What you type in your concertina.net posting:

See Allan Atlas's article at [url]http://www.concertina.com/atlas[/url] 

What will appear in your concertina.net posting after you submit:

See Allan Atlas's article at http://www.concertina.com/atlas
and when a reader of your post at concertina.net clicks on that link, the link will send the reader to the directory of all of Allan Atlas's work in the Concertina Library site.

Background (The Maccann Duet Concertina Site)

The Concertina Library was begun in 2001 by Bob Gaskins as a website called "The Maccann Duet Concertina", on the web at www.maccann-duet.com (now removed). The initial purpose for the site was to provide downloads of Robert Gaskins’s document on how to play chords on any Maccann Duet concertina, which was posted in February 2001. Then in the summer of 2001 Steve Dickinson’s ledger came to light revealing that post-War Wheatstone Anglo concertinas had been made in a different serial number sequence; this was worth an article, but already the focus was blurring to include concertinas of different types. In the autumn of 2001 appeared a volume of The Free-Reed Journal with an article by Neil Wayne, Margaret Birley, and Robert Gaskins about a unique twelve-sided Wheatstone duet with pre-Maccann duet fingering; this was posted along with all its cited references, bringing in extensive material about the history of English concertinas. Finally in late 2001 David Cornell contributed his arrangements of music for Maccann Duet concertina, also applicable to duet concertinas of other systems.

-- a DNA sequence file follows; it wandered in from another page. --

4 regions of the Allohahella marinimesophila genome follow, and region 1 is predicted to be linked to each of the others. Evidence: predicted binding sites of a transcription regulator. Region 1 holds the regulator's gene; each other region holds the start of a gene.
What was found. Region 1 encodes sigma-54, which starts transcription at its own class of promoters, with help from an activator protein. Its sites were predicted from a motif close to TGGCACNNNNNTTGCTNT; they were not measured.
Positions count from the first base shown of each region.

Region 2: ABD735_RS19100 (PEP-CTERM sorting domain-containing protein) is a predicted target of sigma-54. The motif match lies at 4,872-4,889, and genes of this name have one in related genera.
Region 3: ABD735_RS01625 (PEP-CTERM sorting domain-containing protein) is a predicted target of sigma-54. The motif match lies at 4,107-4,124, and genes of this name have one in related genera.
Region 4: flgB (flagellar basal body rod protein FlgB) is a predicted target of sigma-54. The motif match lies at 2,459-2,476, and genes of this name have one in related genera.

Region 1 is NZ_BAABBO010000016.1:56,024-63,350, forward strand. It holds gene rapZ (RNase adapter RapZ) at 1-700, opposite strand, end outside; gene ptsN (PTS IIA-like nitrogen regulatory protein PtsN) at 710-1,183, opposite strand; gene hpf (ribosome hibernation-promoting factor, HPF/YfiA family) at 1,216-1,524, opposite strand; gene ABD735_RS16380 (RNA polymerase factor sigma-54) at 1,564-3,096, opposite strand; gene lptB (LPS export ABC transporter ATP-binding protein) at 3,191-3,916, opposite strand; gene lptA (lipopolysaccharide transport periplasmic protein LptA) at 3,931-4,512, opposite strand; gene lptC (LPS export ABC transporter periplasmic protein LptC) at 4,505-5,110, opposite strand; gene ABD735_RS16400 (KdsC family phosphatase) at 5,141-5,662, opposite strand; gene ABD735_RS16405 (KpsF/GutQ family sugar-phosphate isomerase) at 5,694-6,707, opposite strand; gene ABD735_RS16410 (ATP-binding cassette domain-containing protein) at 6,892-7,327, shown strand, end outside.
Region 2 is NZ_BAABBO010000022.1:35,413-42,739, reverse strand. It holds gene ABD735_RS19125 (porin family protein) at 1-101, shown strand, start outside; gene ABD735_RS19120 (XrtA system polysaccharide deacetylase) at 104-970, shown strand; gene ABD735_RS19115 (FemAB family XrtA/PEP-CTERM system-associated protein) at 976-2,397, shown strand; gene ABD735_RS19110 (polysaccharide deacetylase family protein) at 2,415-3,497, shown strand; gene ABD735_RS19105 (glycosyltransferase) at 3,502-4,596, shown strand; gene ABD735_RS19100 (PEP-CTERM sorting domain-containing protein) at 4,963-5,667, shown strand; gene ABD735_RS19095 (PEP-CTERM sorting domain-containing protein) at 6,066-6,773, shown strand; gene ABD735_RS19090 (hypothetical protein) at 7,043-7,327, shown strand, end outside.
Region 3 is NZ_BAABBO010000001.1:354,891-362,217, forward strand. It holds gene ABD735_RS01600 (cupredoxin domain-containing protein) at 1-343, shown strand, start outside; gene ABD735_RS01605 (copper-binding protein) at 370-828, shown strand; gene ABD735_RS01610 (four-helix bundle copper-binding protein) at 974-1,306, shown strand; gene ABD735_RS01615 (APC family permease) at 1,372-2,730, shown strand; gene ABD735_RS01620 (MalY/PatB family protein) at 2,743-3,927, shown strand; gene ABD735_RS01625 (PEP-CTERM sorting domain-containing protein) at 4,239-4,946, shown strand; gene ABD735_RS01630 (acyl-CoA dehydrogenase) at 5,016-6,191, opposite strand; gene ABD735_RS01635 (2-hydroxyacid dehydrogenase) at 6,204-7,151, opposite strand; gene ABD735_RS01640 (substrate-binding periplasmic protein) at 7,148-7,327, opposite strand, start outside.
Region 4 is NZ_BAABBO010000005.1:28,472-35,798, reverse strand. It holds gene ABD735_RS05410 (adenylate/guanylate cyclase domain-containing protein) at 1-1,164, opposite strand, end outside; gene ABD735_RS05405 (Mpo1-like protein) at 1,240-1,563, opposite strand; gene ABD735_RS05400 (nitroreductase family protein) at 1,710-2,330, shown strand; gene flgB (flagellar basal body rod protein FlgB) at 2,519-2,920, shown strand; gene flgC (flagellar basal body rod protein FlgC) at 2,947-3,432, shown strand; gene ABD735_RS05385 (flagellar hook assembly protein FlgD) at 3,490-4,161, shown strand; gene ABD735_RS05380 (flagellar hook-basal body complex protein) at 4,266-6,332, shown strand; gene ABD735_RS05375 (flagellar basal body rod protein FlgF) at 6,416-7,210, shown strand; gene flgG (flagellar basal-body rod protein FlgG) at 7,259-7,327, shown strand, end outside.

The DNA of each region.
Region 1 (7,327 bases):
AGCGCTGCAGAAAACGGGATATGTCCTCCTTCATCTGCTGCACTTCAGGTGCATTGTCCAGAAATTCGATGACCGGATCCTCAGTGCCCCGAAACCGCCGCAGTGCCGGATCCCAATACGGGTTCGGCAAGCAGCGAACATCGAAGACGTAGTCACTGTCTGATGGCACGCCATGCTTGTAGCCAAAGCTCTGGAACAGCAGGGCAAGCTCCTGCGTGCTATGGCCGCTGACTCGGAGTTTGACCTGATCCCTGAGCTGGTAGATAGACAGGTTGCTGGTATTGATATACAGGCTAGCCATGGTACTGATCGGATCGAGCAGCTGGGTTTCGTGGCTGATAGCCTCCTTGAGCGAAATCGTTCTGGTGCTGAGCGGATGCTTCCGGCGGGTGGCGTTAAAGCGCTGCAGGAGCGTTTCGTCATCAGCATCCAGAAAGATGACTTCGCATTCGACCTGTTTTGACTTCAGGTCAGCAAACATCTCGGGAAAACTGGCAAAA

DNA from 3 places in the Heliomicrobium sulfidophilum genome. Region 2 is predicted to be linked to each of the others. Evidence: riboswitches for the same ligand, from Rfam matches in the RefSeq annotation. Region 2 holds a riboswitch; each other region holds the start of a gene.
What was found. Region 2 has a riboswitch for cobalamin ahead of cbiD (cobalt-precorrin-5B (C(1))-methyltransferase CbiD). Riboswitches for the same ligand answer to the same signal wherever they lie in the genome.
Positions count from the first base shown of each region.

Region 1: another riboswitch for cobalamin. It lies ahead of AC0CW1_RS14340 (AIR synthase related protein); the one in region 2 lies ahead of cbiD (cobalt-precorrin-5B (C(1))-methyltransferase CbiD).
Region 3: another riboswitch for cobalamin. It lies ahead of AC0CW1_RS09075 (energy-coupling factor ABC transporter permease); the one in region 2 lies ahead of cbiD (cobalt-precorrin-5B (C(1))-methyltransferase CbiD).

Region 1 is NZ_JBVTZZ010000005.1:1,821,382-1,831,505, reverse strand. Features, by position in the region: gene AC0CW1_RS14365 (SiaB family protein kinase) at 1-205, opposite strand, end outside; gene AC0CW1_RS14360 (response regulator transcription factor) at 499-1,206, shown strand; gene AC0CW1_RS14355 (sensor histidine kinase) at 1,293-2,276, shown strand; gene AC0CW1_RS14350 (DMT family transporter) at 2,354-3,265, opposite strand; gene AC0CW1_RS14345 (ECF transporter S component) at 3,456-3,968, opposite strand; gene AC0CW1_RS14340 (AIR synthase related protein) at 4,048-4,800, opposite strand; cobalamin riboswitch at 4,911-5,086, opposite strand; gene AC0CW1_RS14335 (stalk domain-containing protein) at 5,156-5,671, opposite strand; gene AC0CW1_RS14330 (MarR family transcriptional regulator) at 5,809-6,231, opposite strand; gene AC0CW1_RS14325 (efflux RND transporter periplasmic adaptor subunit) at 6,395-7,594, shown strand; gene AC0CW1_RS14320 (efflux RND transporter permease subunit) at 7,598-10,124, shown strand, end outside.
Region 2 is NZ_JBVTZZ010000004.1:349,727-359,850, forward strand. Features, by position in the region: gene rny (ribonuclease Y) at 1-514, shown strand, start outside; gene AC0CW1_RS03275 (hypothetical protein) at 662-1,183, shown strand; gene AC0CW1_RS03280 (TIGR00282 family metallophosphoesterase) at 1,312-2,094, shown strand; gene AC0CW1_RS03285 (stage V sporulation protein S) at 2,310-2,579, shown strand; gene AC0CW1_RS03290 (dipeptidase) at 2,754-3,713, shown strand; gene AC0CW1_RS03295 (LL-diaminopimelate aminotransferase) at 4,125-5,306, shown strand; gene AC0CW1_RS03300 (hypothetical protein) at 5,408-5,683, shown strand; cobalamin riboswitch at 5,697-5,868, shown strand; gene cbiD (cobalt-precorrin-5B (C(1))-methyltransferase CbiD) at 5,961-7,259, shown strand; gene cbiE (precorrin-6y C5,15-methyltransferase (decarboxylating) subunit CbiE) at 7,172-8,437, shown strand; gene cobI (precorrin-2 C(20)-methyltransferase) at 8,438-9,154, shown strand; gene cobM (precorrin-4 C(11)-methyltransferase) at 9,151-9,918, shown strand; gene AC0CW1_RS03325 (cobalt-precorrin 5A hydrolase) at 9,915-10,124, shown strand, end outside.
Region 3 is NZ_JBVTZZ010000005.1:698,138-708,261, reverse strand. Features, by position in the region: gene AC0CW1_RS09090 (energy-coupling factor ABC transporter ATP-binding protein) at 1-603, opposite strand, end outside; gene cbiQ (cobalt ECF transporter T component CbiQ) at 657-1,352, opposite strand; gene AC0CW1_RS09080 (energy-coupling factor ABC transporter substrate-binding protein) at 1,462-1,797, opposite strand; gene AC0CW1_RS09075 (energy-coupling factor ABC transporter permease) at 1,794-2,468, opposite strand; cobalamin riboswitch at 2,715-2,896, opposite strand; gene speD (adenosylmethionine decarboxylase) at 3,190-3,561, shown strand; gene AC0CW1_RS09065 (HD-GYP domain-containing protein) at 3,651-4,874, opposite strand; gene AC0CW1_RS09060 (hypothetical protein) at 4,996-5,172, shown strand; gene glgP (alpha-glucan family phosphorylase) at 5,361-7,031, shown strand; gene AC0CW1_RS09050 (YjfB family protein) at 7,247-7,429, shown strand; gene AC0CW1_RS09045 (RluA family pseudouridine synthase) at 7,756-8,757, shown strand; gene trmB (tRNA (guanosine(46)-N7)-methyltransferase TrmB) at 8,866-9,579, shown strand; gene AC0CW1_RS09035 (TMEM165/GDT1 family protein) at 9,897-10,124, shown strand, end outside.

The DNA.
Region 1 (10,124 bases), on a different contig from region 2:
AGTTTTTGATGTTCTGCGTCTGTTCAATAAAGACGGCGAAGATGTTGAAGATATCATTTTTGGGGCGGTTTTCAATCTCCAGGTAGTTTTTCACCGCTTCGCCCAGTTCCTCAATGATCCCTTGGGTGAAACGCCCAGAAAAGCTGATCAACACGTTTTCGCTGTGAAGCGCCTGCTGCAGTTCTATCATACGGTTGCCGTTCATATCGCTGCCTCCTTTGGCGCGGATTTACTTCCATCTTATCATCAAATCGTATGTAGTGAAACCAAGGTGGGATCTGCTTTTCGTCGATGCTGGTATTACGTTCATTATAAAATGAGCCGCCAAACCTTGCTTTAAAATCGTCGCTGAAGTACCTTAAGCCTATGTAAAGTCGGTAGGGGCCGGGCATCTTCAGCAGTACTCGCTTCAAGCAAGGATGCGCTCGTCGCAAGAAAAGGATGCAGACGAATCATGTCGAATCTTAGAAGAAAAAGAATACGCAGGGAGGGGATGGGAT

So it should have been obvious, even in the first year, that any website aiming to present material about Maccann Duet concertinas would have to include materials about concertinas in general, because the history of the Maccann Duet is deeply intertwingled with the history of the concertina in general. Nevertheless, work went on for another couple of years trying to focus on Maccann Duets and to treat other facets of concertina history as background. The first step to widening the focus came in mid-2003, with the attempt to find a suitable domain name. The domain name “concertina.com” had been seized early by cybersquatters in St. Petersburg who were holding it for sale. It was acquired with the use of an escrow agency in California specializing in such transactions.